You know how you make plans for your life and then God has something completely different in mind (and probably laughs at you for thinking your plan would measure up)?
That was me. In fact, I had my whole life figured out.
I was going to go to college, fall in love, get married, and start my family. Adoption has always been part of my “family plan” – although my story is playing out a little differently than I had imagined.
My sister, Grace, was adopted from China in 1997. We bonded instantly. I loved everything about her (and I still do). I knew that someday I wanted to adopt my own little girls from China.
I imagined and dreamed of what my little ones would look like, how they would act, and who they would grow to be. When I imagined my kids, they were always little girls. Back when my parents adopted my sister, it was mostly girls who were available for adoption. Like many, many others, I believed the myth that China only allows girls to be adopted.
So, that family plan I mentioned earlier? Well, I did not fall in love and get married. I’m as single as they come. But the desire to be a mother has only gotten stronger. I don’t want to wait around for Mr. Right (who might never come along) to become a mother. Knowing that there are so many orphans in the world, it just makes sense for me to adopt, regardless of my marital status.
When I began the process, I started by joining groups and looking at advocacy sites. I started to become educated about the current population of children available for adoption in China and was surprised by what I found.
Boys who needed families just as much as girls, if not more so. The number of boys in orphanages outnumbers girls. Young girls with special needs are more likely to be inquired about and adopted than boys with the exact same needs. Families prefer to adopt girls over boys (even in domestic adoptions).
This went against what I had always imagined my family would look like, but I couldn’t ignore the sweet boys’ faces that were just as deserving of love as girls.
Some families have gender preferences for various reasons. That is an important decision that each family must navigate for themselves. I, too, had some things to consider before making my ultimate decision.
I am single.
I don’t have a husband to help guide a young man through today’s world.
I know nothing about boys (really… nothing).
I get girls.
I was one.
I helped raise one.
But, again, I couldn’t ignore the fact that so many boys needed families. So, I checked the “either gender” box and left the rest up to God. Even though I had always wanted a girl and imagined being a “girl mom” I wasn’t going to limit God. If I had gotten pregnant I wouldn’t get to choose which gender I wanted so I figured it was God’s call whether I would be matched with a boy or girl.
I kept my eyes on my agency’s “waiting child” photolisting and on the advocacy sites. I found myself being drawn to so many little boys! I felt my dreams changing (which I am so thankful for). Over the course of about a month I requested to see two files that my agency had. The first was an adorable little boy who was matched before I had a chance to view his file (yay for him finding his family!).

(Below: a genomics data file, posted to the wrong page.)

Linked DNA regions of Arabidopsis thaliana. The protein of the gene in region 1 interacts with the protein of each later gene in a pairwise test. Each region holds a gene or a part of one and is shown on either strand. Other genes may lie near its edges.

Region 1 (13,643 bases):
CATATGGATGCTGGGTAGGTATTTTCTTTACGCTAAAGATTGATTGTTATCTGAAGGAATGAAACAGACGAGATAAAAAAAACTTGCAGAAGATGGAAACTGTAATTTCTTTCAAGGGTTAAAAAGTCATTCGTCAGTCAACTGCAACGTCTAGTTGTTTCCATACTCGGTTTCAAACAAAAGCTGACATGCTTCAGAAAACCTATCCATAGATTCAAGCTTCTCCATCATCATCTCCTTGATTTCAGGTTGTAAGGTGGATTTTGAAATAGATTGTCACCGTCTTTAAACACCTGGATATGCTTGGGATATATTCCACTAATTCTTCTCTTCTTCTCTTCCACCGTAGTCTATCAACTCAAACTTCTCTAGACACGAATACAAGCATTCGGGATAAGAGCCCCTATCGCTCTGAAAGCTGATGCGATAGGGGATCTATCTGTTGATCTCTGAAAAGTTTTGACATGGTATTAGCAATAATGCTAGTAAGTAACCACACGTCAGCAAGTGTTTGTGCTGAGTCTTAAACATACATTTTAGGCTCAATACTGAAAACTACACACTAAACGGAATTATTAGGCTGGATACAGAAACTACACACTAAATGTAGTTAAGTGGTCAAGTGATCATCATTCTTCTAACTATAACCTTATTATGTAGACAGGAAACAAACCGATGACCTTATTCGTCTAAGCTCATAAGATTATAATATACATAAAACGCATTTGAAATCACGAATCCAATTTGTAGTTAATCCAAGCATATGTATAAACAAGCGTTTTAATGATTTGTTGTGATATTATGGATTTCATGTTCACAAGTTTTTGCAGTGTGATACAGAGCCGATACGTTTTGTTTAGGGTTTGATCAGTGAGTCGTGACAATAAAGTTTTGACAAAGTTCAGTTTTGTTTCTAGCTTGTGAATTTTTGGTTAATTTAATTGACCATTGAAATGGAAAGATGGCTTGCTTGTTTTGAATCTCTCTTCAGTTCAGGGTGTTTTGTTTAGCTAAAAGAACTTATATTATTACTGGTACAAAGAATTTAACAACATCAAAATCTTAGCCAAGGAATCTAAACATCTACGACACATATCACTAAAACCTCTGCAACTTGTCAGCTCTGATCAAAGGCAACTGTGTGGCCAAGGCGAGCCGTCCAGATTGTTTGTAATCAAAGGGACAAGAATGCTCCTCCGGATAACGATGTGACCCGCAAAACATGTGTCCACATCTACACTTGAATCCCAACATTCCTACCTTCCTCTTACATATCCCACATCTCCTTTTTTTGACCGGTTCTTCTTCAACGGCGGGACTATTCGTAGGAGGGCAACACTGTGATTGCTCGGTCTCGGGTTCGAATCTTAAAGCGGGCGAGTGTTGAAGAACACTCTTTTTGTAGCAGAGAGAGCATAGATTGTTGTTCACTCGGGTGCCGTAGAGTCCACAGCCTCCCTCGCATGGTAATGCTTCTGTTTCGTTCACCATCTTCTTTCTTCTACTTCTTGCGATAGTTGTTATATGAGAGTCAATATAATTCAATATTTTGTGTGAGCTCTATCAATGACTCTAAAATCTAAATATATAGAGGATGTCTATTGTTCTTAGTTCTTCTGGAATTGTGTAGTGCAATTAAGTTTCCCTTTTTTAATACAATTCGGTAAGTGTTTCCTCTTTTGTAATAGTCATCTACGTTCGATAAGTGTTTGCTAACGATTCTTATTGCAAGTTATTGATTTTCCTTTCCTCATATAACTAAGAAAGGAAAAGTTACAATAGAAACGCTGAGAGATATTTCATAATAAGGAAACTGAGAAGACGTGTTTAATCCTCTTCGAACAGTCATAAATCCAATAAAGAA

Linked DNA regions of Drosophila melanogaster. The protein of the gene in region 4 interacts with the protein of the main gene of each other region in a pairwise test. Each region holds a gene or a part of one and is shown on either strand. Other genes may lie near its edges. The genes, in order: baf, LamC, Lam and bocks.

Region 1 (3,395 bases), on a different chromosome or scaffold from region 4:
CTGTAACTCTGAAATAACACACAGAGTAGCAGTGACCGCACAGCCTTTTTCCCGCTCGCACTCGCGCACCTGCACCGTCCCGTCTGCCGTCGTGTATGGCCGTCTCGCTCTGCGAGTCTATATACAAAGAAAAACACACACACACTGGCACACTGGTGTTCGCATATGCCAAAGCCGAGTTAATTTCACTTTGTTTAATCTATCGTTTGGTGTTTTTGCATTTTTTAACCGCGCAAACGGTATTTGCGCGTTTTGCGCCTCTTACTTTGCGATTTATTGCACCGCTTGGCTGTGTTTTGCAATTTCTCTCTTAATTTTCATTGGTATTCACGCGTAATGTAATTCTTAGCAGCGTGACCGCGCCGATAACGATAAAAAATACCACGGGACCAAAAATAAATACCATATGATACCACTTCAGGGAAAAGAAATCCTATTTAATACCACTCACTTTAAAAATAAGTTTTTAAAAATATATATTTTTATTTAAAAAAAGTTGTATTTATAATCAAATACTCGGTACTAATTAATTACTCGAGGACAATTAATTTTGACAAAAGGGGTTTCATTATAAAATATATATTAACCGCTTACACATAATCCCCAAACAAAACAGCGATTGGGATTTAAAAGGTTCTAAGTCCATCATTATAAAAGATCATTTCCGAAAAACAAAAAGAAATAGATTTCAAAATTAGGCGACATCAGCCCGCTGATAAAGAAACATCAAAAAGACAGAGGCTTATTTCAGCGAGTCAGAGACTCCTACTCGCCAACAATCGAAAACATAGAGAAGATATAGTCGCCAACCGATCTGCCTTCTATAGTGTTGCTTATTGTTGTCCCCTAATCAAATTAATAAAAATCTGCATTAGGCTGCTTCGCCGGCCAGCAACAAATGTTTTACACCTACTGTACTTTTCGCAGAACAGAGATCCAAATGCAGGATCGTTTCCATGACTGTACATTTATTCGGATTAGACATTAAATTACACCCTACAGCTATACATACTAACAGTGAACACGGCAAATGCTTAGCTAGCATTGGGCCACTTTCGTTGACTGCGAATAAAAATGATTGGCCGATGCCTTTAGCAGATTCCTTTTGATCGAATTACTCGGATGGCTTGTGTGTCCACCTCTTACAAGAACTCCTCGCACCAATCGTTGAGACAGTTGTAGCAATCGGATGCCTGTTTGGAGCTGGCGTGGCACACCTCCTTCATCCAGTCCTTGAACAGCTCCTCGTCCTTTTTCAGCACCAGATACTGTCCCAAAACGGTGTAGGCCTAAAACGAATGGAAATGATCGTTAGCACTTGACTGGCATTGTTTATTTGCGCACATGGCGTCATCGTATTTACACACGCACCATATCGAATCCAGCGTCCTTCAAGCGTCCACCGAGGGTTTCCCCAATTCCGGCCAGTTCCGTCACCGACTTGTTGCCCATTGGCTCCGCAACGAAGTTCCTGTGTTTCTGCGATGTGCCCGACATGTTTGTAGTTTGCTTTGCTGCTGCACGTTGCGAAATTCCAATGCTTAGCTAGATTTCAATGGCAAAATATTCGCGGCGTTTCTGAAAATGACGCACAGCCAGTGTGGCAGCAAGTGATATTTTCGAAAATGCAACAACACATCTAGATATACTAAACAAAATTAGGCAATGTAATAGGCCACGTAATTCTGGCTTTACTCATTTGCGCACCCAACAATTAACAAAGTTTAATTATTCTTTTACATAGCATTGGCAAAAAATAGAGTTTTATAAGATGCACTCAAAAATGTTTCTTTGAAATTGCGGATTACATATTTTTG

The second file was a sweet little boy who was 17 months old. I saw his picture and noticed how adorable he was. I thought to myself, “He’s so cute and his needs don’t seem that scary. He will surely be matched quickly.” I went to the website and checked on his picture daily.
After about a week, seeing that he hadn’t moved into the “matched” category, I decided to ask my agency to let me see his file. They said they would put me on the list and I’d have to wait my turn. Like the first boy, I thought he would be matched before I got a chance to see his file. Literally three hours after I emailed my agency, I got a reply letting me know that it was my turn to view his file!
As they say, the rest is history. I had his file reviewed by two doctors and did a lot of praying. This was my son.
Talking about adoption with others, I’ve heard so many comments of “How did you get so lucky to get a boy?” or “Wow! A boy? From China? Is that allowed?” People have the preconceived idea that you cannot adopt boys from China. I went into this whole process not knowing the facts.
I traveled to China to get Asher Gideon in mid-November. We met for the first time on November 21, 2016. And now, as mother and son… we’re beginning our forever family journey!
For my next adoption (yes, I’m already planning on going back, and I’m not even officially done with the first) I will remain open to either gender. I also plan to consider increasing my age range, as that is another huge need…. older child adoption.
I would love for families who are considering adoption to keep an open mind when deciding on gender. Maybe the dream you’ve always had needs a little reevaluation. There is nothing wrong with tweaking a dream and keeping an open mind. I’m so glad I did!
God’s plan for my family is so much better than anything I could planned.
– guest post by Katie
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